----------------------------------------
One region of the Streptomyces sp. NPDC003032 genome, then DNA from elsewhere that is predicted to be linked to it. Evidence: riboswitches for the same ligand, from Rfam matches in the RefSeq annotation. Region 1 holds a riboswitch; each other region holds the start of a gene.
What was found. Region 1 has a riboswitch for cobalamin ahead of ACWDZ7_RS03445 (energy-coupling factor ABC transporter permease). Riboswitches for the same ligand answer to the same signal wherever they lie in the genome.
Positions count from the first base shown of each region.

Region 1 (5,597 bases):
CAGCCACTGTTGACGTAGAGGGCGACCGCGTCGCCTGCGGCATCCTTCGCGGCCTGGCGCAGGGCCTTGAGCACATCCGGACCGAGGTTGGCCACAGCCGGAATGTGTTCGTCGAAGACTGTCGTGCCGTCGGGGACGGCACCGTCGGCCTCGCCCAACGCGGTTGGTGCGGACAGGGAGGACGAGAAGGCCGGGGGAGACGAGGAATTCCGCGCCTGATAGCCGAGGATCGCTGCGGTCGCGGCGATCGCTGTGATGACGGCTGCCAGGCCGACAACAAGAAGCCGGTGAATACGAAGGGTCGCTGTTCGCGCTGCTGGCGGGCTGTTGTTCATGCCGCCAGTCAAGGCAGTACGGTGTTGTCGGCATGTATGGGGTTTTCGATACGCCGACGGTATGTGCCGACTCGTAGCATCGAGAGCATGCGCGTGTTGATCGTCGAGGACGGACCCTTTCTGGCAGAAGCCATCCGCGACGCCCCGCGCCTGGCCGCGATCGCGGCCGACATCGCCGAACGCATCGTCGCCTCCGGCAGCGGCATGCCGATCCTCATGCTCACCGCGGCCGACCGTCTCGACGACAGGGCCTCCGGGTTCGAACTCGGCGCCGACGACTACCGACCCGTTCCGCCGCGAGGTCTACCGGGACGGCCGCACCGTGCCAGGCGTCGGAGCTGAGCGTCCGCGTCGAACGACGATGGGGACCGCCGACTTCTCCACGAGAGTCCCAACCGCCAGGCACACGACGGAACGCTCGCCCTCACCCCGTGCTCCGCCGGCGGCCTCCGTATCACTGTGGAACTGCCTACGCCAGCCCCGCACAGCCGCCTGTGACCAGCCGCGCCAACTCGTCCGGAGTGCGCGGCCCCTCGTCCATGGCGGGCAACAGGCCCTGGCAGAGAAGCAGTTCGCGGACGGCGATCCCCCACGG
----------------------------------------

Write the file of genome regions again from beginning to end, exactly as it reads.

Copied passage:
One region of the Streptomyces sp. NPDC003032 genome, then DNA from elsewhere that is predicted to be linked to it. Evidence: riboswitches for the same ligand, from Rfam matches in the RefSeq annotation. Region 1 holds a riboswitch; each other region holds the start of a gene.
What was found. Region 1 has a riboswitch for cobalamin ahead of ACWDZ7_RS03445 (energy-coupling factor ABC transporter permease). Riboswitches for the same ligand answer to the same signal wherever they lie in the genome.
Positions count from the first base shown of each region.

Region 1 (5,597 bases):
CAGCCACTGTTGACGTAGAGGGCGACCGCGTCGCCTGCGGCATCCTTCGCGGCCTGGCGCAGGGCCTTGAGCACATCCGGACCGAGGTTGGCCACAGCCGGAATGTGTTCGTCGAAGACTGTCGTGCCGTCGGGGACGGCACCGTCGGCCTCGCCCAACGCGGTTGGTGCGGACAGGGAGGACGAGAAGGCCGGGGGAGACGAGGAATTCCGCGCCTGATAGCCGAGGATCGCTGCGGTCGCGGCGATCGCTGTGATGACGGCTGCCAGGCCGACAACAAGAAGCCGGTGAATACGAAGGGTCGCTGTTCGCGCTGCTGGCGGGCTGTTGTTCATGCCGCCAGTCAAGGCAGTACGGTGTTGTCGGCATGTATGGGGTTTTCGATACGCCGACGGTATGTGCCGACTCGTAGCATCGAGAGCATGCGCGTGTTGATCGTCGAGGACGGACCCTTTCTGGCAGAAGCCATCCGCGACGCCCCGCGCCTGGCCGCGATCGCGGCCGACATCGCCGAACGCATCGTCGCCTCCGGCAGCGGCATGCCGATCCTCATGCTCACCGCGGCCGACCGTCTCGACGACAGGGCCTCCGGGTTCGAACTCGGCGCCGACGACTACCGACCCGTTCCGCCGCGAGGTCTACCGGGACGGCCGCACCGTGCCAGGCGTCGGAGCTGAGCGTCCGCGTCGAACGACGATGGGGACCGCCGACTTCTCCACGAGAGTCCCAACCGCCAGGCACACGACGGAACGCTCGCCCTCACCCCGTGCTCCGCCGGCGGCCTCCGTATCACTGTGGAACTGCCTACGCCAGCCCCGCACAGCCGCCTGTGACCAGCCGCGCCAACTCGTCCGGAGTGCGCGGCCCCTCGTCCATGGCGGGCAACAGGCCCTGGCAGAGAAGCAGTTCGCGGACGGCGATCCCCCACGG